This was a short one… most of it in a couple of sittings. I first read this book in 2007. I had always had a curiosity to read it, and especially since it was long out of print at that time. I was finally able to read it when I stumbled upon an old battered copy of The Bachman Books at a used book store. The original paperbacks of Rage these days are so rare that I’ve seen torn up copies on eBay go for so much as $800-$900 bucks. So the only cheap way to read it is to get the Bachman Books collection. It’s hard to describe how I feel about this book. I didn’t really care for it when I first read it and I liked it better this time, but it still didn’t really bring me any enjoyment that I get from reading a really good story. It was written by King when he was very young. He started it when he was in high school and finished it when he was in college. He tried to publish it under his own name and couldn’t. So eventually he got it published under a pseudonym. That being Richard Bachman. It’s the story of Charlie Decker who is a troubled teen who is losing his mind and decides to take a gun to school and proceeds to invade a classroom, shoot a teacher, and hold the class hostage and proceeds to perform an act of telling them stories of his childhood, his troubled relationship with his father and he also wants to get into the heads of all of his classmates. He refers to this whole thing as “Getting it on” which was King’s original title for book. It’s a very psychological kind of story….not really horror at all. Because of what the story is about and because we see this kind of thing happen in schools all of the time these days, it makes it very difficult to enjoy it. This book had apparently been implemented in several school shootings thoughout the 80’s and 90’s and he finally had it taken out of print when one of the shooters was found with a copy of it in his locker and it remains out of print to this very day. Since it was one of the first novels he ever wrote, it is good, but rough around the edges. All of the books he published under the Bachman name always have a darker tone. That’s exactly what this book is. Dark and completely relentless. It pulls no punches whatsoever. You read this book, it punches you in the face, knocks you down, then proceeds to kick you over and over while you quiver on the ground. Just brutal. All of the Bachman books are like this. While reading it, I couldn’t help but think over and over about Columbine which happened when I was in high school and had everybody pretty paranoid that they banned us from even bringing backpacks into the school. And it also made me think of the Sandy Hook shooting which was only just a couple years ago. I’m not somebody who thinks that a person can be turned into a killer by what kind of music they listen to, or what kind of video games they play, or what kind of books they read. But maybe these kinds of things can act as an accelerant to those who are emotionally and mentally unstable. Maybe that’s why he took it out of print. This story just hits a little too close to home with what we see in the world these days. It drags in some spots during Charlie’s flashbacks. The action is intense and suspenseful and you speed through the pages (even the stuff that drags) to see how things will turn out in this classroom, but not enough for me where I could think that this book is just so awesome. It’s not in the same league with the other books he had published before this like Carrie, Salem’s Lot, and The Shining. So with all of that being said, it falls into the average range for me.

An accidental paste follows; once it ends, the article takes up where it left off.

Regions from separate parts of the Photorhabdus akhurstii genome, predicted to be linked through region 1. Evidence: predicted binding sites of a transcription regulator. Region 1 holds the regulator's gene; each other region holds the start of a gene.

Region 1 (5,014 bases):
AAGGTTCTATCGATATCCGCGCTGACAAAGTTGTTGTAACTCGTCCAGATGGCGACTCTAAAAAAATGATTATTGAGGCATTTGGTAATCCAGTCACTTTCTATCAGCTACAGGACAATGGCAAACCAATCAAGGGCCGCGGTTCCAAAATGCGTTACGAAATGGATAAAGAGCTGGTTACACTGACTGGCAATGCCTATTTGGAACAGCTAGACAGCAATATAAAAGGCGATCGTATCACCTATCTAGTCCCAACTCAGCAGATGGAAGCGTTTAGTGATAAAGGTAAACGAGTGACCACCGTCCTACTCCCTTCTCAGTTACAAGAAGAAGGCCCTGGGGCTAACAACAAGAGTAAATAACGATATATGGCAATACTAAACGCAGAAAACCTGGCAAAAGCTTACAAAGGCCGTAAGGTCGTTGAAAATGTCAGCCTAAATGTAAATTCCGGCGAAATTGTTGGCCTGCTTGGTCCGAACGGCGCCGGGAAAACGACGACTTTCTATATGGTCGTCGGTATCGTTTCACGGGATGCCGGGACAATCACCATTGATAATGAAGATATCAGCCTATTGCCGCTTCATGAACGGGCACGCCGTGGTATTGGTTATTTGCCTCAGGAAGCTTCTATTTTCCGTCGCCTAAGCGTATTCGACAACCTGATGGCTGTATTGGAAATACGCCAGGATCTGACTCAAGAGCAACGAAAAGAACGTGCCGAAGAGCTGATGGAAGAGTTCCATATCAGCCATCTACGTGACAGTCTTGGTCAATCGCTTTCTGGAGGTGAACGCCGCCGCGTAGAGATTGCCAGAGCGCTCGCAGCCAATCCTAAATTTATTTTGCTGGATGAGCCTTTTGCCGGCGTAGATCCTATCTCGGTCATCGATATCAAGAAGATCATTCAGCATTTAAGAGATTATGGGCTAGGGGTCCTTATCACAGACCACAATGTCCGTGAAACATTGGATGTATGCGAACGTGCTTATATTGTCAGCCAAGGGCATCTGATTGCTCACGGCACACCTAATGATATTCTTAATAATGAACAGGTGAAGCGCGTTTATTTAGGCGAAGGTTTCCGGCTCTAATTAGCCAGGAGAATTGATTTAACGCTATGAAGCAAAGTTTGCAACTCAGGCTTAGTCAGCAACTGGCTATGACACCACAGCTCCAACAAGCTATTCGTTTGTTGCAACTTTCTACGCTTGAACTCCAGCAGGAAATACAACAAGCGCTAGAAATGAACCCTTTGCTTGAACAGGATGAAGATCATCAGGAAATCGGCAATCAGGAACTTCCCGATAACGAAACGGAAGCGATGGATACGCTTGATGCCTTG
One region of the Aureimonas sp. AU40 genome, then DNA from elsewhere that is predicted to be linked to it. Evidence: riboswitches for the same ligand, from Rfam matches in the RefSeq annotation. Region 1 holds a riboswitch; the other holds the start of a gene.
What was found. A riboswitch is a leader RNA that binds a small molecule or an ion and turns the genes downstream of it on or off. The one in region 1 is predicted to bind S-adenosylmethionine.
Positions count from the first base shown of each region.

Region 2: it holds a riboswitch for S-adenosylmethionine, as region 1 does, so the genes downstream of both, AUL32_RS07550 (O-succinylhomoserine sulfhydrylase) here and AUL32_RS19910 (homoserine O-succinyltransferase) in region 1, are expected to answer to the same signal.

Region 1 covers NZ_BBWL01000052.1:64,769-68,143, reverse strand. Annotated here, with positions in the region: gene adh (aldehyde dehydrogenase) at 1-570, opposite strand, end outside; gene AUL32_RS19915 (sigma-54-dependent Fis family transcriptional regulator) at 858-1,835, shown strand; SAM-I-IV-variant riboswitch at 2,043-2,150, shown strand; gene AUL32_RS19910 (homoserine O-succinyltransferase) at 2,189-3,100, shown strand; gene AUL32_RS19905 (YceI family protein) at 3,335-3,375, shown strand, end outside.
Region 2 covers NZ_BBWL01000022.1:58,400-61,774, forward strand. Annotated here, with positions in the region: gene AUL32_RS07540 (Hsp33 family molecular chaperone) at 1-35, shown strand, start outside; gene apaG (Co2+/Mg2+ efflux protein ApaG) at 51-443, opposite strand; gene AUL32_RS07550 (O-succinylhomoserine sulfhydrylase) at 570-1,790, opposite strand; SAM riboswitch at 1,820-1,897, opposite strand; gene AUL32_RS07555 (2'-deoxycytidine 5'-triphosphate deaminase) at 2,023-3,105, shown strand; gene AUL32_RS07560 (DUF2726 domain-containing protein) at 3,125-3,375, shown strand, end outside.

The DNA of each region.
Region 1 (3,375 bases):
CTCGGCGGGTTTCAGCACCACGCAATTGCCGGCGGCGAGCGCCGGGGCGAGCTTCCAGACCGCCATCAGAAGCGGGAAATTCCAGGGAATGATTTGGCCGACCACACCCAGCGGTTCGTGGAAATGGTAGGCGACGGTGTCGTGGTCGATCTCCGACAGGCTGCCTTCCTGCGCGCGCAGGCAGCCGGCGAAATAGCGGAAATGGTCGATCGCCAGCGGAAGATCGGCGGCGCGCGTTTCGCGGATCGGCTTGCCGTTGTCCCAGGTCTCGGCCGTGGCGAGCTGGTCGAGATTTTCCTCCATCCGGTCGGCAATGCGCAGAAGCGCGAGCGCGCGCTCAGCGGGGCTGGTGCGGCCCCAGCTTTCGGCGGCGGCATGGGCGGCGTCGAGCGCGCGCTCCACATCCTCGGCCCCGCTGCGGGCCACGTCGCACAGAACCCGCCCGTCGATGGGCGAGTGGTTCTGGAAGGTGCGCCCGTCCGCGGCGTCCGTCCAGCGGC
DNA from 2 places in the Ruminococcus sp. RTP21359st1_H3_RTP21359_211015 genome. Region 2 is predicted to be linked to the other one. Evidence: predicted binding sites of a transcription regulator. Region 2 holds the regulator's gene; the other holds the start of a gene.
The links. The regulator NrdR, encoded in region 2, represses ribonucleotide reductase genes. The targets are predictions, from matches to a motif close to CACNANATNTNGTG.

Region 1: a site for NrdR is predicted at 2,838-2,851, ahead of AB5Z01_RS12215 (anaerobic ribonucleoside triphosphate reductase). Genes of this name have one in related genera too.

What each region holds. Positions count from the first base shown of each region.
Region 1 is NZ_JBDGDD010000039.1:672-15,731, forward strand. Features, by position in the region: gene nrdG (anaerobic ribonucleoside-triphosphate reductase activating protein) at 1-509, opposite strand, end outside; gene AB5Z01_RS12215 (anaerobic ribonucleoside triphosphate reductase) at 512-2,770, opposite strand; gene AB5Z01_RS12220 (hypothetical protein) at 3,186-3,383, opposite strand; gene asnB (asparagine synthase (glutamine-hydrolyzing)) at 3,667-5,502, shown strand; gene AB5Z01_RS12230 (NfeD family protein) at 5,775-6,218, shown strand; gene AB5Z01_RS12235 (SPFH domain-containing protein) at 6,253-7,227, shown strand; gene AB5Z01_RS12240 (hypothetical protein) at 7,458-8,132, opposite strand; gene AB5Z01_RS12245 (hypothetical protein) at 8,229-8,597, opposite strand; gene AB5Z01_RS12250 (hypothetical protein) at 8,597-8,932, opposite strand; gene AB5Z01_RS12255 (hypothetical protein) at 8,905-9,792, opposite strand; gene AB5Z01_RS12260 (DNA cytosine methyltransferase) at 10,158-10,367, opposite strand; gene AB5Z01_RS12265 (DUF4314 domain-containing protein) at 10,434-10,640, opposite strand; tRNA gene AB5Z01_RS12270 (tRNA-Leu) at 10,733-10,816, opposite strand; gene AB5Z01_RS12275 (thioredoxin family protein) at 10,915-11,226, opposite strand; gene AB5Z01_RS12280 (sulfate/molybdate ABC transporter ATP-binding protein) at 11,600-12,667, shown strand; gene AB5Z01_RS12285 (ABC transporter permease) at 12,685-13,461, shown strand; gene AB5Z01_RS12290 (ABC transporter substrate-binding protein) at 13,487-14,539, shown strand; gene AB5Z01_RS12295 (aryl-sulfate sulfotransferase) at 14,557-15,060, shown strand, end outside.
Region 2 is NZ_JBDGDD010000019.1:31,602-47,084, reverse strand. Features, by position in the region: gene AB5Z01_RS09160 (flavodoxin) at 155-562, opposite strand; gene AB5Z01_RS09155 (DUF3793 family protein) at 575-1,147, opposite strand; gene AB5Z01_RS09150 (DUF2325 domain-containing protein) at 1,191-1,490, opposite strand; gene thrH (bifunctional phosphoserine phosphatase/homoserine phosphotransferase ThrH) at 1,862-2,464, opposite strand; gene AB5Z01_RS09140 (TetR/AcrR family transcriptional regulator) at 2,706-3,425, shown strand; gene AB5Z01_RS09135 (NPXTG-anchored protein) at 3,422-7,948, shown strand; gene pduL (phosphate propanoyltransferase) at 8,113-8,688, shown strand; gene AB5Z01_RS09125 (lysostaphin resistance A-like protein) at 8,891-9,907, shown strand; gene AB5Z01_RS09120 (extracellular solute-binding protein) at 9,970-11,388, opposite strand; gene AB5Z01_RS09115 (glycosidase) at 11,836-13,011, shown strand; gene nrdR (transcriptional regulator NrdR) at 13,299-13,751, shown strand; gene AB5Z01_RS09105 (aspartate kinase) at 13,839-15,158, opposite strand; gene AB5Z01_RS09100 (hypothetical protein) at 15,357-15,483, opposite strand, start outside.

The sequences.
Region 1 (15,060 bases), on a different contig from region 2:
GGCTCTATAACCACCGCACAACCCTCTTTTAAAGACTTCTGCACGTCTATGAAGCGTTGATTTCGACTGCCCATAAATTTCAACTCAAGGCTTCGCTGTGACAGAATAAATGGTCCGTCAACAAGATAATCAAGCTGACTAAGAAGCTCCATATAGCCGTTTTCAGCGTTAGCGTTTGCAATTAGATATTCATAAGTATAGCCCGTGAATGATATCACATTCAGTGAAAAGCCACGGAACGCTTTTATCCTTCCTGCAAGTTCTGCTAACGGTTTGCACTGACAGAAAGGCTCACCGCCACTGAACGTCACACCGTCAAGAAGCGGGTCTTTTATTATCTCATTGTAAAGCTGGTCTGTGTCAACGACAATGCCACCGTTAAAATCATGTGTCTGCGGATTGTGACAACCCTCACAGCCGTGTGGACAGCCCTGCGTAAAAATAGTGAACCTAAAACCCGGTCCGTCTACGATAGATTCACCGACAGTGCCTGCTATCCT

• Well, I’m a little late to the party for this book, but thought I would throw my two cents in. I haven’t read this book since 1985 or so, so I only have vague recollections of the book. I remember not liking it at all, and having a bad taste in my mouth afterwards. I rank it in the bottom 5 of SK books.